The exceptional heatwave conditions across parts of India and Pakistan over the past few weeks have been in the news – although the region has in fact endured extreme heat since March. Through the next few days, although nowhere near as extreme as in India and Pakistan, anomalous warmth will be affecting large portions of western Europe in the first significant heat of spring.
Throughout April, large parts of Europe experienced below-normal temperature trends, with winds often emanating from a north-easterly direction. However, over the past week or so, weather patterns have rearranged to encourage more of a south or south-westerly feed of air across Europe, and temperatures have been picking up as a result.
Through the coming week, as a southerly flow continues, temperatures across much of western Europe will increase further, such that maximum daily temperatures relative to average will be among some of the highest in the world at this time. Through much of Spain and France, daytime highs are likely to rise into the mid-30s celsius this week, representing anomalies in excess of 10C above normal.
Later this week and into the weekend, it looks likely that parts of Iberia and northern Africa will become even hotter still, with some forecast models hinting that maximum daytime temperatures may break 40C in parts of central and southern Spain. While not record-breaking at this stage, these would still represent temperatures about 10 to 12 degrees above the seasonal norm.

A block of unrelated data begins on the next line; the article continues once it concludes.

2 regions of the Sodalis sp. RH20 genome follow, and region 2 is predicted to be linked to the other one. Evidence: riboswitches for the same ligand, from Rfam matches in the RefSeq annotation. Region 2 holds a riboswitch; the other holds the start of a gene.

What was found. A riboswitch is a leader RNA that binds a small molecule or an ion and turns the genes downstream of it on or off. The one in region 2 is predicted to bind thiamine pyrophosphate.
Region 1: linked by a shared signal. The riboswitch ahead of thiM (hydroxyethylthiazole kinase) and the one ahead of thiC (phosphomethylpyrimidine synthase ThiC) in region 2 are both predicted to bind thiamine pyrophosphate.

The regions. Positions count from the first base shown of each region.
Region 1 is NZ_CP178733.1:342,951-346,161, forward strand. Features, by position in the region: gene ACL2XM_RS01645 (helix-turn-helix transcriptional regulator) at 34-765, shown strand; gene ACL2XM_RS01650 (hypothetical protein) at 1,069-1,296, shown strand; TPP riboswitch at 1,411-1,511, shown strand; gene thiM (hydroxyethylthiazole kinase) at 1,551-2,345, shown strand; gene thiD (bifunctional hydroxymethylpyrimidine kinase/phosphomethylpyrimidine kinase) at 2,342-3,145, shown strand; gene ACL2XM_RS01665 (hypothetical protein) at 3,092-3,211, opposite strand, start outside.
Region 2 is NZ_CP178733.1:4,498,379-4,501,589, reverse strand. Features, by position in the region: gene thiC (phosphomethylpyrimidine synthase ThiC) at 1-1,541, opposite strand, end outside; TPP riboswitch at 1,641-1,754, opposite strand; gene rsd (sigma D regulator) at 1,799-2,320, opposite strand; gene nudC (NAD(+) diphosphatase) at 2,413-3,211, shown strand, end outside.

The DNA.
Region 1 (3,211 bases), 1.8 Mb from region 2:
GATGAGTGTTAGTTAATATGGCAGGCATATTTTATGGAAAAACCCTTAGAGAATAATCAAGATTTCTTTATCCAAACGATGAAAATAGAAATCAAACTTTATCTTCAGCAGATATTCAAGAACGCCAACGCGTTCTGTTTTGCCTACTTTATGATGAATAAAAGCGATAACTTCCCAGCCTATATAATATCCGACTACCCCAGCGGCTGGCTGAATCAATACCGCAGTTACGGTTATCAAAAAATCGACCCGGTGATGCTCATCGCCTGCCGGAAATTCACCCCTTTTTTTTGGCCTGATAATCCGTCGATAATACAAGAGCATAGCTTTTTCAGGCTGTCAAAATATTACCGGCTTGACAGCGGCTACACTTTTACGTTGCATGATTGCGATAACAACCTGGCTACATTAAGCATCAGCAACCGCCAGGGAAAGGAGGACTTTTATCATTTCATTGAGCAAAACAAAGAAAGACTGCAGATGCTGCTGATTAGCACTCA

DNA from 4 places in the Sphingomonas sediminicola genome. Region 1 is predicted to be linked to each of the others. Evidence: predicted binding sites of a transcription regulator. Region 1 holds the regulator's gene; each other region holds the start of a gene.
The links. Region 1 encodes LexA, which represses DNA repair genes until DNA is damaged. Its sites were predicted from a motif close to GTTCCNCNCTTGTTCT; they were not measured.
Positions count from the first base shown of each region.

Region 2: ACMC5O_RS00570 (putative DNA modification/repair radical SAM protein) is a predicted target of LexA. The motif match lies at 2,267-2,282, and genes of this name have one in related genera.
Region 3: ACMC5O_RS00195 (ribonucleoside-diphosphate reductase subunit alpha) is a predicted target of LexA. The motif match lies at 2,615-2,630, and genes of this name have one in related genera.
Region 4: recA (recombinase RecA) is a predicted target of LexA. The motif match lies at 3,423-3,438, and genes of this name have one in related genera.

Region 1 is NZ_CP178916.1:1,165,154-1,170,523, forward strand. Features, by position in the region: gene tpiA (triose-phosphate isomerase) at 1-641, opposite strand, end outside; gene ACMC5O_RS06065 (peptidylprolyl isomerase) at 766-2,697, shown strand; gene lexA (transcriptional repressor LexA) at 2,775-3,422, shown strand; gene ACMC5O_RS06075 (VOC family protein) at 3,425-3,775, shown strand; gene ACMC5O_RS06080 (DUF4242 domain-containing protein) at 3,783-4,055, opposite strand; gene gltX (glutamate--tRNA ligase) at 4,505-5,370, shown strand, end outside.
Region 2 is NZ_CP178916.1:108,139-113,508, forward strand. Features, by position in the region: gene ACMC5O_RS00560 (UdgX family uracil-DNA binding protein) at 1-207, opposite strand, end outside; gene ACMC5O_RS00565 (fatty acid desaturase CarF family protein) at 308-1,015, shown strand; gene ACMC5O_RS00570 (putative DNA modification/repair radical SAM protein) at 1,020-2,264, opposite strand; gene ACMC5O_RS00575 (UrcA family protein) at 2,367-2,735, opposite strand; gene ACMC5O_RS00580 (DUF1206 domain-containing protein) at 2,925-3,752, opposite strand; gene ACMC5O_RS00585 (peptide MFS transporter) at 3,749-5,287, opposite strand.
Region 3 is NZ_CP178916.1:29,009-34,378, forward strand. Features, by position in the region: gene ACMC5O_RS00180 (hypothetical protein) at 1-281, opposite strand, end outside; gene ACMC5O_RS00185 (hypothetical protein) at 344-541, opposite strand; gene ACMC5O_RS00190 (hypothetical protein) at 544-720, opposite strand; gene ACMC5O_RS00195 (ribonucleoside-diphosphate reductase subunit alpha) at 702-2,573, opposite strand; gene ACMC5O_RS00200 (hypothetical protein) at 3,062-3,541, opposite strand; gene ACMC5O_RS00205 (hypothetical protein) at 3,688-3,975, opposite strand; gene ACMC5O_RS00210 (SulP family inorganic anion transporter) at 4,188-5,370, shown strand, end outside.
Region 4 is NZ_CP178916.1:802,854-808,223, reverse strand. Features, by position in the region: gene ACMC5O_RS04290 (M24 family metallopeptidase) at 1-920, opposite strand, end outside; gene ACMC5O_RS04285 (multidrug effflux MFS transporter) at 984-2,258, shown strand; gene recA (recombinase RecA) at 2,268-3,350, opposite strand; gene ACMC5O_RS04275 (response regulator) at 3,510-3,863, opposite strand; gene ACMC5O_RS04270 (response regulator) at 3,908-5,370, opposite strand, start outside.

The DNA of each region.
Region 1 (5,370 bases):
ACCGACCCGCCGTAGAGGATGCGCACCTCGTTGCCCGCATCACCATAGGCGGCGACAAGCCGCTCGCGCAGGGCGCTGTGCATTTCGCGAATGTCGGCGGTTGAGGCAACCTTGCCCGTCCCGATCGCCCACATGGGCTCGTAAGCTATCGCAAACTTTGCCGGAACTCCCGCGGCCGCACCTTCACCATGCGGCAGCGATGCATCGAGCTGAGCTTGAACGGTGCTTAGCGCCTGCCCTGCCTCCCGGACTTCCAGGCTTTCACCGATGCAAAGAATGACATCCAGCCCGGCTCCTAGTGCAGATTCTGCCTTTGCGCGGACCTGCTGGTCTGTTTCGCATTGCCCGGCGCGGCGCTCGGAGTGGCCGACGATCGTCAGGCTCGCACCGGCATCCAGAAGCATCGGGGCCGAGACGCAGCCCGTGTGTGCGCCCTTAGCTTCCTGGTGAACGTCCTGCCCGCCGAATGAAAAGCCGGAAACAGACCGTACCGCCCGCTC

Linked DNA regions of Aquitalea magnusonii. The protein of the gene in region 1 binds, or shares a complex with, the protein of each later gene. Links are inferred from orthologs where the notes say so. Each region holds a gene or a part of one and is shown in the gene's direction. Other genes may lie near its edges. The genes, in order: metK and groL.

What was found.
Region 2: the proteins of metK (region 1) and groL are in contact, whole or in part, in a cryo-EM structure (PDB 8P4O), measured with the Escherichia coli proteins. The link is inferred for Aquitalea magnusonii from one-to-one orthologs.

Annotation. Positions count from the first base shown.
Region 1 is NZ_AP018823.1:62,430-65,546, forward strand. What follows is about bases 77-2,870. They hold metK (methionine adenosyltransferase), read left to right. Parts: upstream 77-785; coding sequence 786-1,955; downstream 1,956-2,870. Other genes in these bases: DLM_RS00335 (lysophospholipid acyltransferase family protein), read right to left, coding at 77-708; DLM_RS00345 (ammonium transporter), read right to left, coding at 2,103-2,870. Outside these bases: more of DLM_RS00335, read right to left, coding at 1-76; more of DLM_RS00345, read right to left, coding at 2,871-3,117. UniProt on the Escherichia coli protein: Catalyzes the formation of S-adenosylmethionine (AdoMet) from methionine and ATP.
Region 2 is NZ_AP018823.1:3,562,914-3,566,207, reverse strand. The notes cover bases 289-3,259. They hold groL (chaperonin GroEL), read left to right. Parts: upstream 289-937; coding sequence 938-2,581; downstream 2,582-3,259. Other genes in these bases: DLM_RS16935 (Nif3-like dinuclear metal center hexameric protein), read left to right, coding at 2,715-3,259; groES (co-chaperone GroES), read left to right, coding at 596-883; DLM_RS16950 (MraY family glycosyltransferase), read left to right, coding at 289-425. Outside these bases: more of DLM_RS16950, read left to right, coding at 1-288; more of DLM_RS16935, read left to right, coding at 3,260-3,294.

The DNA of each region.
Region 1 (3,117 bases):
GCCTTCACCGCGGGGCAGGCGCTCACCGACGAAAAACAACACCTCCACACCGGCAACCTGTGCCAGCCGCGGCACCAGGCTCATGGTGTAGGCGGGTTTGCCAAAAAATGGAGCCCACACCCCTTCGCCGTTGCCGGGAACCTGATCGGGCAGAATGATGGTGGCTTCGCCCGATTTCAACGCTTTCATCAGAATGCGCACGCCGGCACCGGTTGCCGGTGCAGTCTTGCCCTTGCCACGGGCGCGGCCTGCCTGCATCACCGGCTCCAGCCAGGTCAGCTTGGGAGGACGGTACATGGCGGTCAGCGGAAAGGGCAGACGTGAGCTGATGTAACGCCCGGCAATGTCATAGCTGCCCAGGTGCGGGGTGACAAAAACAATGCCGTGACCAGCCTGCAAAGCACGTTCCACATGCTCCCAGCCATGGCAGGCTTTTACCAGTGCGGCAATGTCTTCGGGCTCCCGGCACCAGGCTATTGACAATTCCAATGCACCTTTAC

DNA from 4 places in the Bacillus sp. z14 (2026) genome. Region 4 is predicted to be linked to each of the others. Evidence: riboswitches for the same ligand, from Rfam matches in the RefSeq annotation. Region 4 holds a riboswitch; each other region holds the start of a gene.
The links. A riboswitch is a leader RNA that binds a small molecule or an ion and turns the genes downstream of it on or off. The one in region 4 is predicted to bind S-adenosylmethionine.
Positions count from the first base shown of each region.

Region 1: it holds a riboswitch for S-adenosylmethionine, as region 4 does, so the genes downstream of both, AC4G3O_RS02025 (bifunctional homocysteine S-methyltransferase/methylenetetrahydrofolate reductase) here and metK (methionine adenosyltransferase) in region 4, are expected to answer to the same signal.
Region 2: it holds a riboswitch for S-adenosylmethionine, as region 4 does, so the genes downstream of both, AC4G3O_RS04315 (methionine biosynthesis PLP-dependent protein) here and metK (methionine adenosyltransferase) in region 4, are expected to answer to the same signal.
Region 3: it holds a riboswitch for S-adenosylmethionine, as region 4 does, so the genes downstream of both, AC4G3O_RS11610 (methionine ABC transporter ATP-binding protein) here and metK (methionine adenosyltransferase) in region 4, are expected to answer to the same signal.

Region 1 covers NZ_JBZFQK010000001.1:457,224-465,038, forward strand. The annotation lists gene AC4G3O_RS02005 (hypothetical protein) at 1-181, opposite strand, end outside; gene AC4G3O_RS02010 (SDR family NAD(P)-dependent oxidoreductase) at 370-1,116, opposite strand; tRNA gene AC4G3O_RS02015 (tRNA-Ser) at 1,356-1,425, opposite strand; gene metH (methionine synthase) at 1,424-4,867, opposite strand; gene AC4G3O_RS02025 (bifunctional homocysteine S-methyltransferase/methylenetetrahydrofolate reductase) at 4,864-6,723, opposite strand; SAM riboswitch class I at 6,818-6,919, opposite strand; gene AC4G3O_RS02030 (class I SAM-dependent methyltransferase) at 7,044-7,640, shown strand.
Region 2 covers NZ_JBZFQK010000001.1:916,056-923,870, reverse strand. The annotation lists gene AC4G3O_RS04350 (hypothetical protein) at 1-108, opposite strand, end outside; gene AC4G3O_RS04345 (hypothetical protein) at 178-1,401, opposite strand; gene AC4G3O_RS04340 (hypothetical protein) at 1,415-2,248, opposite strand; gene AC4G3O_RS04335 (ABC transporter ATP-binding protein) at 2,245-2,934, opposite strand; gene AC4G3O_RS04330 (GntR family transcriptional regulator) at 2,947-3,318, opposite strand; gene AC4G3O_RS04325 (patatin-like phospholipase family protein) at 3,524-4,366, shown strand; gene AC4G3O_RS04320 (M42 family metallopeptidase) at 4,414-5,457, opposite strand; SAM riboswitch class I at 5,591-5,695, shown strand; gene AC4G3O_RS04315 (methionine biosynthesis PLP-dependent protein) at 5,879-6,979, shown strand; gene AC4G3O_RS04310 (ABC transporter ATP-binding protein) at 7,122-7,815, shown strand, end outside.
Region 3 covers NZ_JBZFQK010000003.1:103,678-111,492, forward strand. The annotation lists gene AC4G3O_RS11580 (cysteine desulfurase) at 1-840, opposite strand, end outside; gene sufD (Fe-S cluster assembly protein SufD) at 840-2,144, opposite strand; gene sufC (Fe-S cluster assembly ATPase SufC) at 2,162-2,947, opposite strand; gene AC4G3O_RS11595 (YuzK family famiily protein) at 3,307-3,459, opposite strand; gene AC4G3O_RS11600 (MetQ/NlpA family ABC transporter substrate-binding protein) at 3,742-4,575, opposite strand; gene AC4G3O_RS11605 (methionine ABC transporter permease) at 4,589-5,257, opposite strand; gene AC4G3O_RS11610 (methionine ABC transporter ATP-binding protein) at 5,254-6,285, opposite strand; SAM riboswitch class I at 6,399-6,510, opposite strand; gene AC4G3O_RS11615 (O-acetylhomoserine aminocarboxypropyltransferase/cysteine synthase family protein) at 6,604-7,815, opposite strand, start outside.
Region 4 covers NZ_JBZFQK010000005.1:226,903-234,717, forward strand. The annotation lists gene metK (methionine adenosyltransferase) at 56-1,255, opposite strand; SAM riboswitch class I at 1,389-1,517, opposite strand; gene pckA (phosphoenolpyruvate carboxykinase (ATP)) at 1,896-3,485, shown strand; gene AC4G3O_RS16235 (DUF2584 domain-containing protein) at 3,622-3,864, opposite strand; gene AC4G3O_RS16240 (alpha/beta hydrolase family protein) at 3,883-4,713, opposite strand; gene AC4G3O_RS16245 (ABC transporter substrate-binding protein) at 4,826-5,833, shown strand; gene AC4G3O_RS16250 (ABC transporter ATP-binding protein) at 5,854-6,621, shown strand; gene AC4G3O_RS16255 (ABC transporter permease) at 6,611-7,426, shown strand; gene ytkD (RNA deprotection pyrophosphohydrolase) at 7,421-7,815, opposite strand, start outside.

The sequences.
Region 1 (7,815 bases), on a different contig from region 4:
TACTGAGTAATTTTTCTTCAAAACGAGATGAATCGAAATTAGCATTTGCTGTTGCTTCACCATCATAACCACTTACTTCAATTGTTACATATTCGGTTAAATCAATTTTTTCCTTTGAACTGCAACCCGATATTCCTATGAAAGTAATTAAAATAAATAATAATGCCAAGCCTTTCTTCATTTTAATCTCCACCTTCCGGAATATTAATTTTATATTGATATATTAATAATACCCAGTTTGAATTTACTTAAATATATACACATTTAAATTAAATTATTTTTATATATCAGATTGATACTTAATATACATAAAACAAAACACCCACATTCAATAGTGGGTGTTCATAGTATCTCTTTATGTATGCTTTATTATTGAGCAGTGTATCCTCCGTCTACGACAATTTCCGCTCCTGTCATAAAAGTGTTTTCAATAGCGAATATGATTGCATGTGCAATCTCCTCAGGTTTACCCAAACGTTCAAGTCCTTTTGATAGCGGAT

The heat has already been generating thunderstorm activity, some of which has spilled northwards into the UK at times.
Meanwhile across the other side of the globe, devastating floods have continued to affect parts of Queensland in Australia, forcing people from their homes. While the heavy rains responsible for the flooding have eased over the past week, river levels have continued to rise, peaking in the last few days. It looks likely that south-easterly winds will drive in more unwelcome rain to coastal Queensland later this week, with totals exceeding 100mph possible by the end of this weekend.
It is also looking windy and extremely wet across north-western portions of western Australia too this week, with 100 to 150mm of rain expected in the next few days, leading to a flood risk in these areas.